Mass. Finalizes Plan to Drop MS Office

Massachusetts has finalized a proposal to move away from proprietary document formats to open standards based on XML, which would eliminate Microsoft Office as an option for creating new documents. Microsoft responded harshly to the plan, calling it "inconsistent and discriminatory."

The final Enterprise Technical Reference Model version 3.5 was completed Wednesday following a period of public comment and a "lengthy discussion" at the September meeting of the Massachusetts IT Advisory Board. A draft of the proposal was published in late August detailing the changes.

ETRM version 3.5 is the culmination of an ambitious project to promote the use of open source and open standards software within the Massachusetts government. The goal was to save money that would have been spent licensing expensive proprietary software and ensure interoperability between agencies.

Massachusetts chose the OpenDocument format, otherwise known as the OASIS Open Document Format for Office Applications, for all electronic documents created by Executive Department agencies.

Although the plan is complete, the Commonwealth is expected to discuss the matter further before official ratification. However, according to the group, "ITD is authorized under its enabling set standards for electronic documents created by Executive Department agencies."

The ETRM only applies to new documents, and the Massachusetts Information Technology Division (ITD) set a deadline of January 1, 2007 for migrating to applications that work with OpenDocument. Such programs include, StarOffice, KOffice, and IBM Workplace among others.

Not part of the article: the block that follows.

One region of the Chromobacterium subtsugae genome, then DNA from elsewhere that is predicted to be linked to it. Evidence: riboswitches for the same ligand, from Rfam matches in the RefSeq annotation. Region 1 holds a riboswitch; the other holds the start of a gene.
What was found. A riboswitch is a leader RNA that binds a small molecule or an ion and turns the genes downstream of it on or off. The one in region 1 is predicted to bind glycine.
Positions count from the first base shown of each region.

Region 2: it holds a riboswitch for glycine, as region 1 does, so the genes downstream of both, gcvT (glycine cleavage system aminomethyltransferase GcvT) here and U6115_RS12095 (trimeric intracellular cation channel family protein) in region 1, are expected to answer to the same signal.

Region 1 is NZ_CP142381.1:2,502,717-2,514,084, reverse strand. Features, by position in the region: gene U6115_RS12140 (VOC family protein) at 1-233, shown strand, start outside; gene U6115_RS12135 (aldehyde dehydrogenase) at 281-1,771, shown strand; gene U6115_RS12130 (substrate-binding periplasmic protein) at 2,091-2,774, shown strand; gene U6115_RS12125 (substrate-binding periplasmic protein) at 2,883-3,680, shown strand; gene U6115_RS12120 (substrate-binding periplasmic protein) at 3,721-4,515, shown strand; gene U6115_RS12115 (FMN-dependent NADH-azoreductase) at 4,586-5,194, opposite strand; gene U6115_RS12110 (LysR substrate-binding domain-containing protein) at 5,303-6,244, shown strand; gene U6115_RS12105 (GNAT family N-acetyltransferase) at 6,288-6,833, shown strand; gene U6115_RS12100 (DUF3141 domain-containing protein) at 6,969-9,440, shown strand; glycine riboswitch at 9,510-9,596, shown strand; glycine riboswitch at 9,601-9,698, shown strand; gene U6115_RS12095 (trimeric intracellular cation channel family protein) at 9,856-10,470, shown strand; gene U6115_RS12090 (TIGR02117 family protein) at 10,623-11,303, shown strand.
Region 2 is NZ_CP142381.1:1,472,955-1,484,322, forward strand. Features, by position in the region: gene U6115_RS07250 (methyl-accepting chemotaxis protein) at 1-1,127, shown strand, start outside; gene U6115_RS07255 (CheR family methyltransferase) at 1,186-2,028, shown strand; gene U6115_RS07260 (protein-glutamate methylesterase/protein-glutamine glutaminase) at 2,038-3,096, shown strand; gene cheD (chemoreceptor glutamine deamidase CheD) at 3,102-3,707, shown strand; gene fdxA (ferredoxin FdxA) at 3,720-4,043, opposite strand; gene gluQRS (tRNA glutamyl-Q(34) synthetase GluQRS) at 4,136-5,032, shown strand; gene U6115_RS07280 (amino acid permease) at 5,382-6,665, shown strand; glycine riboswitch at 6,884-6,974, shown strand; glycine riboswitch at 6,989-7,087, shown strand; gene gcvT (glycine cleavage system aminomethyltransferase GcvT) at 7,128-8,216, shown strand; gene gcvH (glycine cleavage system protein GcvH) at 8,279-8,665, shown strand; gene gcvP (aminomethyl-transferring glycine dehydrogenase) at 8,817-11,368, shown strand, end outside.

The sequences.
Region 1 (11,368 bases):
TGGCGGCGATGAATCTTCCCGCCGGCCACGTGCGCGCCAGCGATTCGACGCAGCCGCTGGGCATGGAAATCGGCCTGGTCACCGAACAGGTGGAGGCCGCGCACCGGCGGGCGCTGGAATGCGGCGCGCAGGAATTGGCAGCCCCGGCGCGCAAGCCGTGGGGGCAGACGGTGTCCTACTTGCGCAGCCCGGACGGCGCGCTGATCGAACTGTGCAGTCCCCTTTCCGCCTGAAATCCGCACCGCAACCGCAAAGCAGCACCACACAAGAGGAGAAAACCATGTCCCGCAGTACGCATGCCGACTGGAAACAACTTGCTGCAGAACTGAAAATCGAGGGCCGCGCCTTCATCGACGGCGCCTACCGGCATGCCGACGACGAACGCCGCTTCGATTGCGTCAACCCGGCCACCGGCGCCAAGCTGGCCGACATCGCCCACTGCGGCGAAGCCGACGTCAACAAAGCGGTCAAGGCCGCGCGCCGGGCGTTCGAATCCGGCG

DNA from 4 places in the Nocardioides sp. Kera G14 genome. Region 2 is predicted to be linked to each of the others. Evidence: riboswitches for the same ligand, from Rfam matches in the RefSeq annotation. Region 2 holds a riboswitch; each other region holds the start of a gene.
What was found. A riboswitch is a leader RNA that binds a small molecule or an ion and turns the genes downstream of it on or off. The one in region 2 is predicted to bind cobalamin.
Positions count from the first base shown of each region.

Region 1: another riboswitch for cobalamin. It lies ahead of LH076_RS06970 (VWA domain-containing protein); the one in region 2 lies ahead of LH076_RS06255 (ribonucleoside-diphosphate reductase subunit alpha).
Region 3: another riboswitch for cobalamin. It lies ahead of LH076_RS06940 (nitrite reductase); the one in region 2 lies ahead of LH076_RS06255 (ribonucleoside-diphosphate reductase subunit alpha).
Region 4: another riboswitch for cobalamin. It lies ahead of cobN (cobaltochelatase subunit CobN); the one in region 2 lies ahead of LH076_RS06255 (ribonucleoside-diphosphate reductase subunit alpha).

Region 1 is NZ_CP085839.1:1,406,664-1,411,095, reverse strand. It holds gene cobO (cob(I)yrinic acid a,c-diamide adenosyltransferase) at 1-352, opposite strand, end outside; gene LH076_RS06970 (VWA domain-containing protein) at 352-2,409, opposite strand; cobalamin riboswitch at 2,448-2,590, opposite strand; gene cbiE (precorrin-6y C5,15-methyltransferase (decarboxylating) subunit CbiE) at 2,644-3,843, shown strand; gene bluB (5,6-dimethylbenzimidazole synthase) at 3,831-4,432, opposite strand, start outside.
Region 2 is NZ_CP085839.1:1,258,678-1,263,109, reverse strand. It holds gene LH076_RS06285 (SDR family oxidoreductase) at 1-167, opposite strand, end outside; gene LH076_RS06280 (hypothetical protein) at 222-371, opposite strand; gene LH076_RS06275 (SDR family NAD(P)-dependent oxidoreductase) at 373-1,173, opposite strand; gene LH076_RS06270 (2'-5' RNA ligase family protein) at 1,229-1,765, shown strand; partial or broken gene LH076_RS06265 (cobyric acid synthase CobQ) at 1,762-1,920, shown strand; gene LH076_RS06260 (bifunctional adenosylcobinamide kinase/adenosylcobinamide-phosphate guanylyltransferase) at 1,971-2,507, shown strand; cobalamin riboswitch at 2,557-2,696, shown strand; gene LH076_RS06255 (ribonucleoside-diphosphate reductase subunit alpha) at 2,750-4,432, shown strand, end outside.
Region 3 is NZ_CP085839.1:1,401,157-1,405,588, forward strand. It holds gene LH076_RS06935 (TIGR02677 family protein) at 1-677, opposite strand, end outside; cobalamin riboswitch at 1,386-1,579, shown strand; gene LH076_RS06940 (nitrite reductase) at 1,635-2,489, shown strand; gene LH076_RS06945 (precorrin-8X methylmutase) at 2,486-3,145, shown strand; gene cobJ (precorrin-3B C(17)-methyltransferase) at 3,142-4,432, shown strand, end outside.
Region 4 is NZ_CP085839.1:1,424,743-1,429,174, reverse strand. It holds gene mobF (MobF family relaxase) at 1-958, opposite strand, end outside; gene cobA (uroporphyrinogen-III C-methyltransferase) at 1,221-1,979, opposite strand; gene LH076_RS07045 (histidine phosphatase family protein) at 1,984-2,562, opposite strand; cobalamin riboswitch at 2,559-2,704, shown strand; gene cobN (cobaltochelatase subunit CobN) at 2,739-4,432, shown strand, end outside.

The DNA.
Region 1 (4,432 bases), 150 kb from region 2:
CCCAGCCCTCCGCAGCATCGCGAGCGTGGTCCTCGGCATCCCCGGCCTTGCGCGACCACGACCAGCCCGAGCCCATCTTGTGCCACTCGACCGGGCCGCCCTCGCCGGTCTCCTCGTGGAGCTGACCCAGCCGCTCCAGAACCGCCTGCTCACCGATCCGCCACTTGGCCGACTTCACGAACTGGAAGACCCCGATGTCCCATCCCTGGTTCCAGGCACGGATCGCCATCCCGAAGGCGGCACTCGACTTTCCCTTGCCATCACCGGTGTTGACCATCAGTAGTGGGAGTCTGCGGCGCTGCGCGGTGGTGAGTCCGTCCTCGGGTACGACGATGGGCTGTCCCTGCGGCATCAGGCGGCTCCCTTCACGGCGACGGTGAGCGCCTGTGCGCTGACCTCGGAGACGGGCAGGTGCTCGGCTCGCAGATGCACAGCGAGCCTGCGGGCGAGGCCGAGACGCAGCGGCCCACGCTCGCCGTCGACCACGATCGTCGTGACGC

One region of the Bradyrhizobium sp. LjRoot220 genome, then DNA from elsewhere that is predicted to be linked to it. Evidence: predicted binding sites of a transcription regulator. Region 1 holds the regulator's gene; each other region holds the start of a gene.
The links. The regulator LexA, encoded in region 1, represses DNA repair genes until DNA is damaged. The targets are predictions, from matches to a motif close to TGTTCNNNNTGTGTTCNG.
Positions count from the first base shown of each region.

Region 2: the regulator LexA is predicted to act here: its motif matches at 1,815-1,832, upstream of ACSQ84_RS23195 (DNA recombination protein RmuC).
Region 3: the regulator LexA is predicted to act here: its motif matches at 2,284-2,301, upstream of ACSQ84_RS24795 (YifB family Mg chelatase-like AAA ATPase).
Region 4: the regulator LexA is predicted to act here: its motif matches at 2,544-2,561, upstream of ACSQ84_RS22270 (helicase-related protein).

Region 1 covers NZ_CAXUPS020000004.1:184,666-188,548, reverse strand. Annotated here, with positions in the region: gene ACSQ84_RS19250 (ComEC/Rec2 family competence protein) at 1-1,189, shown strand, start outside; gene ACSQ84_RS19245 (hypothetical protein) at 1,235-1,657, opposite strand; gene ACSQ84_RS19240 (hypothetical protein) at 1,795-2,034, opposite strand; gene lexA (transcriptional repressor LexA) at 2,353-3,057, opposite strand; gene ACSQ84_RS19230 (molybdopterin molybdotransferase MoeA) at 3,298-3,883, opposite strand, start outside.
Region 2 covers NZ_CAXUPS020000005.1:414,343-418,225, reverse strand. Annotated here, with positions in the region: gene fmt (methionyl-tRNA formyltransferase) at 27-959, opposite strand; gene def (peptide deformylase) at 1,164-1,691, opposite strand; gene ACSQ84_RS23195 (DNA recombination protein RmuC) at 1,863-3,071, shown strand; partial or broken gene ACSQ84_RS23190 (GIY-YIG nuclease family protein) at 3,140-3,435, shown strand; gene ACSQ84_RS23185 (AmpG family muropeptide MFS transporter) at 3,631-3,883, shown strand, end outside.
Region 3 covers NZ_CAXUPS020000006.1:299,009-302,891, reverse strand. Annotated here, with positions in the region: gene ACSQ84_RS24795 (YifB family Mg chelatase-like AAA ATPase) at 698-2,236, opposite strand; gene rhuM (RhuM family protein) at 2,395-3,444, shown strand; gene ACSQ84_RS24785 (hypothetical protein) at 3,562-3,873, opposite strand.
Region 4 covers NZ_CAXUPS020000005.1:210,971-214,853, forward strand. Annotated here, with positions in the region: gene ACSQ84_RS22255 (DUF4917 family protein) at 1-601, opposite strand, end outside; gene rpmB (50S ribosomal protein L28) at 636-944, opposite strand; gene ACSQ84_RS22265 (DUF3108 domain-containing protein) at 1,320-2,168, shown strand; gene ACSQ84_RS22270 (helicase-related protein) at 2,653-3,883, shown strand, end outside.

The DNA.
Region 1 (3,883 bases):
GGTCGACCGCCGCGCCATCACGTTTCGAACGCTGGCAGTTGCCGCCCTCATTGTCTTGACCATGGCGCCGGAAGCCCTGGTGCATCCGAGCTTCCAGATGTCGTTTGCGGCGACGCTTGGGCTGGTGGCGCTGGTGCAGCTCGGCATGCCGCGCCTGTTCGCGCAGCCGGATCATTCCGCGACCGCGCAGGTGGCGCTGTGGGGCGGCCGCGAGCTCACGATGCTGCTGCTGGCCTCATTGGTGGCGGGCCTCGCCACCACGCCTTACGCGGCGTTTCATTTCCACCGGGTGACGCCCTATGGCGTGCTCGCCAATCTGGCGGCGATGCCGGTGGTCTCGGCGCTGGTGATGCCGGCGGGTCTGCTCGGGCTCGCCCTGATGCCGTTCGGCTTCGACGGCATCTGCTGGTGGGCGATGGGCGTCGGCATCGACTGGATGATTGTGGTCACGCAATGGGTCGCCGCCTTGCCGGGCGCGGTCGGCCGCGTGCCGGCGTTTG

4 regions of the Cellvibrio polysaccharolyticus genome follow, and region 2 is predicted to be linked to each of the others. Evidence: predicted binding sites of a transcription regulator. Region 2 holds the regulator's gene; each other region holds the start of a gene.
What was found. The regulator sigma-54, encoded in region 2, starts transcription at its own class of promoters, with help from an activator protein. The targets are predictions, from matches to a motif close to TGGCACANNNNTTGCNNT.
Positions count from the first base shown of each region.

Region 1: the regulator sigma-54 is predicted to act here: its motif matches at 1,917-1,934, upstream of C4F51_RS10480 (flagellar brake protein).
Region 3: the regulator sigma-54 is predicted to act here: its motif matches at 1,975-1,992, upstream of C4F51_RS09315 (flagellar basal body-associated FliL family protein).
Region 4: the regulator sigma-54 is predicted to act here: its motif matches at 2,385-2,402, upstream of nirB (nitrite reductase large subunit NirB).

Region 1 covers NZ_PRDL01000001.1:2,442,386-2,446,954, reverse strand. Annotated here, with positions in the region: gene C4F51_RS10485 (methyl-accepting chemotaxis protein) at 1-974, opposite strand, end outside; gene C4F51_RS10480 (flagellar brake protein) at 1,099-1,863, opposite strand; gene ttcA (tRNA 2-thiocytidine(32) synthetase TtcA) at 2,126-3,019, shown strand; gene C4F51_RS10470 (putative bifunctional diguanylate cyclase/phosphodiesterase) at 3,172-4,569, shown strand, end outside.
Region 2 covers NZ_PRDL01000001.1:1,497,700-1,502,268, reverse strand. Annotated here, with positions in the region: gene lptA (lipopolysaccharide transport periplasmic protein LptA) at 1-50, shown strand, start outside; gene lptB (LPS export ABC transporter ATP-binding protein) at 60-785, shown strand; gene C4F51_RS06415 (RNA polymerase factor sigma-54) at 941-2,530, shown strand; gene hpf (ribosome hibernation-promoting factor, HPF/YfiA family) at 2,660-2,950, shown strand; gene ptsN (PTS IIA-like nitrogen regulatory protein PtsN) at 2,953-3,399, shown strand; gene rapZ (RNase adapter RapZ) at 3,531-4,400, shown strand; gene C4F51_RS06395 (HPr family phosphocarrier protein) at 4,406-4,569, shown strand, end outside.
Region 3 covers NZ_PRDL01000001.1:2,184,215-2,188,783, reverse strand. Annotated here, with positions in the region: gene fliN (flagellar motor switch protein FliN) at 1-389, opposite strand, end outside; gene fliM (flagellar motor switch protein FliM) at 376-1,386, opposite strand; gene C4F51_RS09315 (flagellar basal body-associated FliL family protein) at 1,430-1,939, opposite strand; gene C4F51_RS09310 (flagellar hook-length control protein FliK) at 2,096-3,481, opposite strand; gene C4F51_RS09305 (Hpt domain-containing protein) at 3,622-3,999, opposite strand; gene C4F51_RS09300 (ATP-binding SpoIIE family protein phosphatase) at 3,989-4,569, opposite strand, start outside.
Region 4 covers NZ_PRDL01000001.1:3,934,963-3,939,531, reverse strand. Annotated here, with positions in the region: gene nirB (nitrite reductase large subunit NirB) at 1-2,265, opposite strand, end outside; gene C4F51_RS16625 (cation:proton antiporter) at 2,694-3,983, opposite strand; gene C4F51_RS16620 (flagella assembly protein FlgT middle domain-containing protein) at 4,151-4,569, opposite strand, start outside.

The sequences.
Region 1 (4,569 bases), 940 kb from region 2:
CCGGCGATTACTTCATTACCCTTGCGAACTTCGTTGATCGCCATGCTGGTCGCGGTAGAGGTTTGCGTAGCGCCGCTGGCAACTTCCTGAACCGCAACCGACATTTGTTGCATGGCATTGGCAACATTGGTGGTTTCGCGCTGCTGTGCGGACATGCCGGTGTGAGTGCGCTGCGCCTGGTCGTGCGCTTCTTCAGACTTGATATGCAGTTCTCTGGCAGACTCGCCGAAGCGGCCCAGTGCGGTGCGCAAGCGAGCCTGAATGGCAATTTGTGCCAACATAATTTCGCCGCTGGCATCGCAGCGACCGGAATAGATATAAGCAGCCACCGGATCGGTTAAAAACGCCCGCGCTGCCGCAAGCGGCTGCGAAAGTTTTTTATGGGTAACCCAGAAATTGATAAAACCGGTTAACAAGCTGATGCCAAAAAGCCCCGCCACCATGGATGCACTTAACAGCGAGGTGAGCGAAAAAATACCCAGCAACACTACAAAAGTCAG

Microsoft Office 2003 -- by far the most popular office suite used by the majority of businesses and governments -- would not be acceptable under the new rules. In turn, Microsoft lashed out at the proposal in an extensive letter to Massachusetts CIO Peter Quinn.

"We have substantial concerns, however, with the definition of "open formats" in the current proposal. This definition mandates adoption of a single, immature format for office documents throughout the Commonwealth's executive agencies and effectively requires deployment of a single office application technology within those executive agencies," the Redmond company wrote.

Although the ETRM identifies four products as examples of applications supporting OpenDocument, Microsoft says "these products are slight variations of the same StarOffice code base, which Sun acquired from a German company in 1999."

In a FAQ, the Massachusetts ITD specifically responded to Microsoft's claims that OpenDocument is an "immature format," saying, "The Open Document Format has been in use for several years and is the only XML-based document standard accepted by a standard-setting body. Multiple stable office applications currently support the standard."

Microsoft also questioned the Commonwealth's decision to shy away from a previous stance that recognized Office 2003 as an "open standard." Office 2003 is based on XML, but the format uses proprietary schemas that are guarded under complex licenses.

Massachusetts Secretary of Administration and Finance Eric Kriss previously hinted that Office could be deemed acceptable if Microsoft modified its license.

"Now, with the imminent departure of Secretary Kriss at hand, the Commonwealth is proposing a policy that is at odds with its previous affirmation of Microsoft's approach," Microsoft said. "Such a sudden reversal by the CIO's office is questionable in its timing, process, motivation, and commitment."

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